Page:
Adam Cossman: This was a bold and much-needed step to ensure we control this epidemic. If the government doesn’t step in in these instances, we run the risk of the type of abuse we’ve experienced. This isn’t to say that drugs like fentanyl don’t have a place in treating pain. They certainly do – breakthrough cancer pain is a great example of where opioids can make a big difference. However, they’re massively overprescribed and uncontrolled despite their drug class.

Sharon Callahan: I think that the opioid bill is nothing more than a rare bipartisan achievement that gave incumbent candidates something to talk about as they campaigned for the midterms. The bill is incremental at best and it doesn’t really address what’s needed and is extremely underfunded. If you compare our government’s response to the AIDS crisis in the 90s, this bill is a failure.
It doesn’t address the real investment needed to truly stop the regular pattern of overdose deaths and provide effective treatment on demand. The model for this bill, and our government’s response to the opioid epidemic should be the Ryan White Care Act, a bipartisan bill that Congress passed in 1990, which has allowed for billions of dollars in treatment and other support for people with AIDS, including antiretroviral drugs for anyone without insurance.


3. How can the industry improve upon the use of predictive analytics and modeling to improve patient outcomes and cut costs across healthcare?

Sonja Foster-Storch

Sonja Foster-Storch, President, GSW-North America, a Syneos Health company: Continuously accelerating healthcare costs highlight the need for intervention. There are a number of factors identified in studies that have sought after root causes and while some factors may be reliant on market pressures (physician salaries, pharmaceutical prices), data analytics may be uniquely positioned to drive innovation around key patient challenges. We’ve seen activity driving at some of the unhealthy behaviors that lead to chronic conditions, and the consistent understanding of behaviors and risk factors could tell us predictively how to defer disease onset.
We see a real opportunity for machine learning to drive patient empowerment as uncoordinated care, lack of cost-based decision-making, and administrative tasks can lead to unfortunate outcomes and higher overall costs. And the solution may take recognizable forms – we might look to utilize a ”virtual healthcare assistant” (think Cortana the Caregiver) to take on common caregiver tasks, from coordinating routine visits (and requesting specialist referrals), to integrating test results with genome and behavioral data, to recommending alternate paths to treatment. Additionally, a convergence of care coordination and empowerment may see blockchain technologies allow the patient to claim ownership of a portable patient record, easing administrative burden on the office while alleviating redundancy for the patient.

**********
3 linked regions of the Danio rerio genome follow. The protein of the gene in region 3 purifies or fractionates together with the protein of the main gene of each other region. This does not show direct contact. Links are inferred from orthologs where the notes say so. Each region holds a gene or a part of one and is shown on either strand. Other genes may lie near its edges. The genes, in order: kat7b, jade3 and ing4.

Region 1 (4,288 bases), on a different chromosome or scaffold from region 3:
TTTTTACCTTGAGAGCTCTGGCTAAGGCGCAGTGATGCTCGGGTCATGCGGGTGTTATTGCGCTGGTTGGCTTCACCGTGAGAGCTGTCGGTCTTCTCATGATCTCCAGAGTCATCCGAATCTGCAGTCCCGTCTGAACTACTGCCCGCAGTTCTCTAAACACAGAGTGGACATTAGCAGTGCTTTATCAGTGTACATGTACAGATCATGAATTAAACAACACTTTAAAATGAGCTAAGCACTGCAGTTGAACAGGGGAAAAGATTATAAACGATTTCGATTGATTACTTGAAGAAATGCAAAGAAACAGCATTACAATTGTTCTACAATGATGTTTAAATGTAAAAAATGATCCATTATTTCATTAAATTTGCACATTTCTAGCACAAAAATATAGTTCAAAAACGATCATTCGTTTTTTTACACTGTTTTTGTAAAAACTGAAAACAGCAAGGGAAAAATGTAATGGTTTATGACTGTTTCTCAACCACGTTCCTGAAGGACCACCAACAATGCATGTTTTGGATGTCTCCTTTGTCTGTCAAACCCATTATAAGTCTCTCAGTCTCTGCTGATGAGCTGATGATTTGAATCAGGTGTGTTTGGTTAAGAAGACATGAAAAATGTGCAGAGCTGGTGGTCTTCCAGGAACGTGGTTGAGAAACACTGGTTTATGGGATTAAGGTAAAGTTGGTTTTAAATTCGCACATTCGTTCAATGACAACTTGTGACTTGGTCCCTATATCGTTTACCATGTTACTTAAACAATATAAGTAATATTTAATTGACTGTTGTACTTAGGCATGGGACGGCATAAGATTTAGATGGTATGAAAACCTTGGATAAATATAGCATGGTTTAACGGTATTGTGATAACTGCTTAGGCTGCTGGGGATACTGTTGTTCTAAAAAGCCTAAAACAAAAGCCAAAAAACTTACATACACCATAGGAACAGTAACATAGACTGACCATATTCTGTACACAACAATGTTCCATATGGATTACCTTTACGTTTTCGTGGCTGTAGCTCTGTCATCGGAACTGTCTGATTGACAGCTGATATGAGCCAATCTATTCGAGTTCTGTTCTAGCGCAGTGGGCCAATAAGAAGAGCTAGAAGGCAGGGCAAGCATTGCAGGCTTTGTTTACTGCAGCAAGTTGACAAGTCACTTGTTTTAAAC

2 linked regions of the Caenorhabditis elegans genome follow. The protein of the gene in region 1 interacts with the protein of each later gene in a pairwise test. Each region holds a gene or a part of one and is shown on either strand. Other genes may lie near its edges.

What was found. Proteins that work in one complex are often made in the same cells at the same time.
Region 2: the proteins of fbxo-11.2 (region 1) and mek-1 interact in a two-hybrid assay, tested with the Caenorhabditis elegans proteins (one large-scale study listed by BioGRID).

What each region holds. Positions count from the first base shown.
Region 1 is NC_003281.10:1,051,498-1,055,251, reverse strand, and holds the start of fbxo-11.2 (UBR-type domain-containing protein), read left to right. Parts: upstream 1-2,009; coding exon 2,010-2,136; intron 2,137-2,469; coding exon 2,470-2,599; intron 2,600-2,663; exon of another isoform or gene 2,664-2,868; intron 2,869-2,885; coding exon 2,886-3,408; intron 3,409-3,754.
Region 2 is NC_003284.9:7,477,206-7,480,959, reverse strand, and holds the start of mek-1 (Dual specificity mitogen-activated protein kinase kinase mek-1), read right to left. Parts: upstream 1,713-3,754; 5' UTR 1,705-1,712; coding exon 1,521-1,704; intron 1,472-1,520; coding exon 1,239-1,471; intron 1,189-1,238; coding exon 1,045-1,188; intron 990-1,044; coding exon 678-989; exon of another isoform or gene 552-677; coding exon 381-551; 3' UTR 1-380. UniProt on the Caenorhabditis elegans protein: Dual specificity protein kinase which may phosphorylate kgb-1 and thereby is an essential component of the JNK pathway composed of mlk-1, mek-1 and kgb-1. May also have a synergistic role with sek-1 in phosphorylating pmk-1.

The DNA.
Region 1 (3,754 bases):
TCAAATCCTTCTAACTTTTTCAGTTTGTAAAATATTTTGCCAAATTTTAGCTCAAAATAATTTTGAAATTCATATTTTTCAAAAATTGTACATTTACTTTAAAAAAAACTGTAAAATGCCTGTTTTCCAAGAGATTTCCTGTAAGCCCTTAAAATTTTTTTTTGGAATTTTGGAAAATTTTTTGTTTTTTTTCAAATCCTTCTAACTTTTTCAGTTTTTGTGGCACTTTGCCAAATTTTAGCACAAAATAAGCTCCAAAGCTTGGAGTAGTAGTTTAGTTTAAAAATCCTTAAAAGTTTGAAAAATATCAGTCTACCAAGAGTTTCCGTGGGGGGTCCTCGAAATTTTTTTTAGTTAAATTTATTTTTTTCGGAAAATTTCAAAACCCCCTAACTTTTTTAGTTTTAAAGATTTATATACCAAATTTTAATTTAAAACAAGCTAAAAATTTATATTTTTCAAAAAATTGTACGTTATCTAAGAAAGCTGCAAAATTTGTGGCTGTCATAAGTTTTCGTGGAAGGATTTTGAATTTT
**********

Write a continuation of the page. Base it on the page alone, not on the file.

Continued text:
Christina Kim

Christina Kim, Executive Vice President, Omnicom Health Group: The increasing pressure on outcomes, the movement from “sick” care to “well” care, and the volume and reach of data is expanding at breakneck speed. With it comes the ability to use technology-derived analytics to deliver fresh insights and guide decisions at virtually every point of the industry product cycle, from prevention to treatment and ultimately, to outcomes. Customizing care and treatment to those who will derive the most benefit is a promise of precision medicine that predictive analytics can help deliver. Eliminating overtreatment and identifying tailored therapies based on the individual’s needs can optimize the treatment plan, coordinate care across the care team, and generate insights to allow for interventions that can materially impact outcomes.
One significant adoption of predictive analytics is happening in the prevention of suicides. We have recently partnered with a machine learning company which has recently analyzed social conversations to predict when an individual might be at risk for suicide. The implications of this are profound. Healthcare has often had the challenge of identifying the right intervention points. The application of predictive analytics models like this, not only in mental health but across the spectrum of health conditions, means that we could even calculate risk scores personally or at a population level, and gather the right resources to intercede and affect lives.